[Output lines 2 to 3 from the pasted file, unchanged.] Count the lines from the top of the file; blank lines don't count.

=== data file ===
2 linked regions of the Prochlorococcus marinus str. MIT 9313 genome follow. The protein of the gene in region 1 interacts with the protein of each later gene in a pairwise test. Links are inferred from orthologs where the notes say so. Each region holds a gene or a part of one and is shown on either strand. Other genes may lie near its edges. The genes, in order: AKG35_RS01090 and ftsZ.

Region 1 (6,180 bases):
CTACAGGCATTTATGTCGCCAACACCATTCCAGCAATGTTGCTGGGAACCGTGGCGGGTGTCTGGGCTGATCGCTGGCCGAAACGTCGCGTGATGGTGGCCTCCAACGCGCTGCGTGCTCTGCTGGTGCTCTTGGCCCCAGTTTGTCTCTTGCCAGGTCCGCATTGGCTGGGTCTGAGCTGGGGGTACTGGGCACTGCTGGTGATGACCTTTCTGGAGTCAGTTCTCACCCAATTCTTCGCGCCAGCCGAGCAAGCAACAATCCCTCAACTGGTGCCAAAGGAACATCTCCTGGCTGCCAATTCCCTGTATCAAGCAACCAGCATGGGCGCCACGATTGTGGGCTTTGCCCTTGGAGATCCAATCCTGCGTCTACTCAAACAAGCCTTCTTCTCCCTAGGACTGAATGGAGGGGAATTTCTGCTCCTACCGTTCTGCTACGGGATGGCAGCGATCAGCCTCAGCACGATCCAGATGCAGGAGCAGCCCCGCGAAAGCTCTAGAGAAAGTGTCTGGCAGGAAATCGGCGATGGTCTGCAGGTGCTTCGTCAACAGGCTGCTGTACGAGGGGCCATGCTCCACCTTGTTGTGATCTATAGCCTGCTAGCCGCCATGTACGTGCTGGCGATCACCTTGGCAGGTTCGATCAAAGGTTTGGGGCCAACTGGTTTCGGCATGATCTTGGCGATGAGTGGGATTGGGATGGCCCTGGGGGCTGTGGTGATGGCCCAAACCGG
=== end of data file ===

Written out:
Region 1 (6,180 bases):
CTACAGGCATTTATGTCGCCAACACCATTCCAGCAATGTTGCTGGGAACCGTGGCGGGTGTCTGGGCTGATCGCTGGCCGAAACGTCGCGTGATGGTGGCCTCCAACGCGCTGCGTGCTCTGCTGGTGCTCTTGGCCCCAGTTTGTCTCTTGCCAGGTCCGCATTGGCTGGGTCTGAGCTGGGGGTACTGGGCACTGCTGGTGATGACCTTTCTGGAGTCAGTTCTCACCCAATTCTTCGCGCCAGCCGAGCAAGCAACAATCCCTCAACTGGTGCCAAAGGAACATCTCCTGGCTGCCAATTCCCTGTATCAAGCAACCAGCATGGGCGCCACGATTGTGGGCTTTGCCCTTGGAGATCCAATCCTGCGTCTACTCAAACAAGCCTTCTTCTCCCTAGGACTGAATGGAGGGGAATTTCTGCTCCTACCGTTCTGCTACGGGATGGCAGCGATCAGCCTCAGCACGATCCAGATGCAGGAGCAGCCCCGCGAAAGCTCTAGAGAAAGTGTCTGGCAGGAAATCGGCGATGGTCTGCAGGTGCTTCGTCAACAGGCTGCTGTACGAGGGGCCATGCTCCACCTTGTTGTGATCTATAGCCTGCTAGCCGCCATGTACGTGCTGGCGATCACCTTGGCAGGTTCGATCAAAGGTTTGGGGCCAACTGGTTTCGGCATGATCTTGGCGATGAGTGGGATTGGGATGGCCCTGGGGGCTGTGGTGATGGCCCAAACCGG